Stefan Chiarantano – Stefan has taught English in Taiwan, Japan and China for several years and in his hometown of Toronto, Canada.

To make learning English fun for my students I would bring in a bag of props that I could incorporate into my lessons. My bag of tricks included CDs of children’s songs, chants and pop music. I would use a chant with Total Physical Response (TPR) to begin a class with young learners or a pop song with adolescent junior high school students as a means to teach idioms, vocabulary or grammar. My bag also included puppets, which allowed me to teach target language such as greetings by acting out a dialogue skit with the puppets. I varied my voice for the puppets and soon discovered that it had introduced another native speaker in the classroom.. . It included stuffed animals, which I used to teach prepositions of place. There were coloured plastic balls to teach colours but which I also used in playful activities. . As silly as it sounds, I would be lost without my bag of tricks. It has infused creativity into the way I teach but more importantly it has made learning English an enjoyable experience for my students. 

2. A Sense of Adventure

Ezekiel Yerimoh Ezekiel is a Certified Supply Chain Officer and the CEO of Tonell & Cole. He is also the National Coordinator of Quizzing Nigeria (a member of the International Quizzing Association – IQA) and the President of Knowledgefield International. 

Creative writing can bring a spirit of adventure into the classroom. Thinking about an unusual, exciting and dangerous experience or event is not only a great way to widen the horizons of students but also to give them great exposure to new vocabulary. Moreover, students’ talents, gifts, skills, environment, background and personality will play a major role in its ability to function effectively in creative writing. Basically, students should be well trained to undertake the task of creative writing.

A good example of an unusual event is for one to imagine the sunlight when it is supposed to be dark or a wild animal that speaks like a human being. Students can become more engaged if they use their personality traits and experiences to come up with their own unusual events and then perform free writing based on the event, letting their stories becomes more and more unusual.

3. Debates and Quotes

Tatyana Fedosova  – Tatyana has a PhD in English Philology, and is Professor of English at the Department of German Philology of Gorno-Altaisk State University, Altai, Siberia, Russia.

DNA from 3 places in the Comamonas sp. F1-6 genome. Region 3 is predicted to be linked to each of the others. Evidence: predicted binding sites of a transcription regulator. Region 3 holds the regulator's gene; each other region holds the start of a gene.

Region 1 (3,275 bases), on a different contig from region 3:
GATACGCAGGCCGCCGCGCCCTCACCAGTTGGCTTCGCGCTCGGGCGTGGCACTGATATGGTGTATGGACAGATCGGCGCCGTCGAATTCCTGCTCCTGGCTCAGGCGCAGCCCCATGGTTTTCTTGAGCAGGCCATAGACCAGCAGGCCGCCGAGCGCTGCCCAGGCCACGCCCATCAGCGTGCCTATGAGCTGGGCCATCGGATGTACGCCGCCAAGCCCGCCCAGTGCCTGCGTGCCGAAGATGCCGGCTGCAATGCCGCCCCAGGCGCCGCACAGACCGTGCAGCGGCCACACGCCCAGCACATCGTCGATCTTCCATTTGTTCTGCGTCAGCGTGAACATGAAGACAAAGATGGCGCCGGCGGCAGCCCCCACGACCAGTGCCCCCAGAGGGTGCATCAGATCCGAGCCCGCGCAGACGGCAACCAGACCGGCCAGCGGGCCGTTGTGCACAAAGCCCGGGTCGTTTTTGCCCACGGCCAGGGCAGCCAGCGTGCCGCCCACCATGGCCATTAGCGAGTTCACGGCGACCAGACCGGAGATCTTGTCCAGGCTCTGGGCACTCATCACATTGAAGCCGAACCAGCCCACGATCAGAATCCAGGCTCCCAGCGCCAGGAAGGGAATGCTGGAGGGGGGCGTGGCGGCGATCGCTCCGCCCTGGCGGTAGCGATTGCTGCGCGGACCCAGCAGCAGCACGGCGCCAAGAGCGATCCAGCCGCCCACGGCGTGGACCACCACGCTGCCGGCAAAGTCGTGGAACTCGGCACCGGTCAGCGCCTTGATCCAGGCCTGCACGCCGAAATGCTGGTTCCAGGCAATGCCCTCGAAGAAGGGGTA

My favorite written task for intermediate-level students is to write an expert viewpoint on a challenging real-life situation or problem for a column in a magazine, for example, how to behave in a new school. I like to provide students with a quotation of a famous person on some hot topic and have them write a short argumentative passage on it. I also have my students debate a proposed amendment to the constitution by writing a speech for the TV debates or write the presidential pledge for the elections. I find it useful to ask students to make up an ending to a story, to complete the beginning of a sentence, or to write a report about an exotic place that they visited or a cultural/sporting event that took place in their region. These tasks help to reinforce key concepts under study, develop critical-thinking, cognitive, and creative skills and have practical applications as well. 

4. Mad-Libs

Peter Winthrop – Peter has been teaching kindergarten and primary school students in Shanghai, China since 2009. In addition to teaching he also assists in teacher training and mentoring.

Bringing creative writing into the classroom can be difficult, most textbooks do not focus on that part of learning another language. I like to start with Mad-libs, funny word substitutions. This allows students to have fun with the language and slips in a lesson on the importance of word choice. My big tip is to celebrate originality and learning language learned outside the classroom as much as using correct grammar. We want to show students they can use the language they have learned and can make their own sentences. They don’t just have to rely on the sentence patterns they drill in class.

I always base the Madlibs on whatever the lessons content is, so even while being silly we are practicing and using the lessons language. An example would be:

“Tim is going to the ___ because he wants to eat ___ .”  

Student One will pick the location, say library, then Student Two pick the object, say books. That gives us the sentence:

 “Tim is going to the library because he wants to eat books .”

The grammar is correct, the vocabulary is in its correct place but the meaning is silly, so everyone gets a laugh.

5. Shared Writing

Amira Shouma – Amira is a certified ESL teacher in Quebec and Ontario. She is also currently an MA graduate student in Applied Linguistics at Concordia University.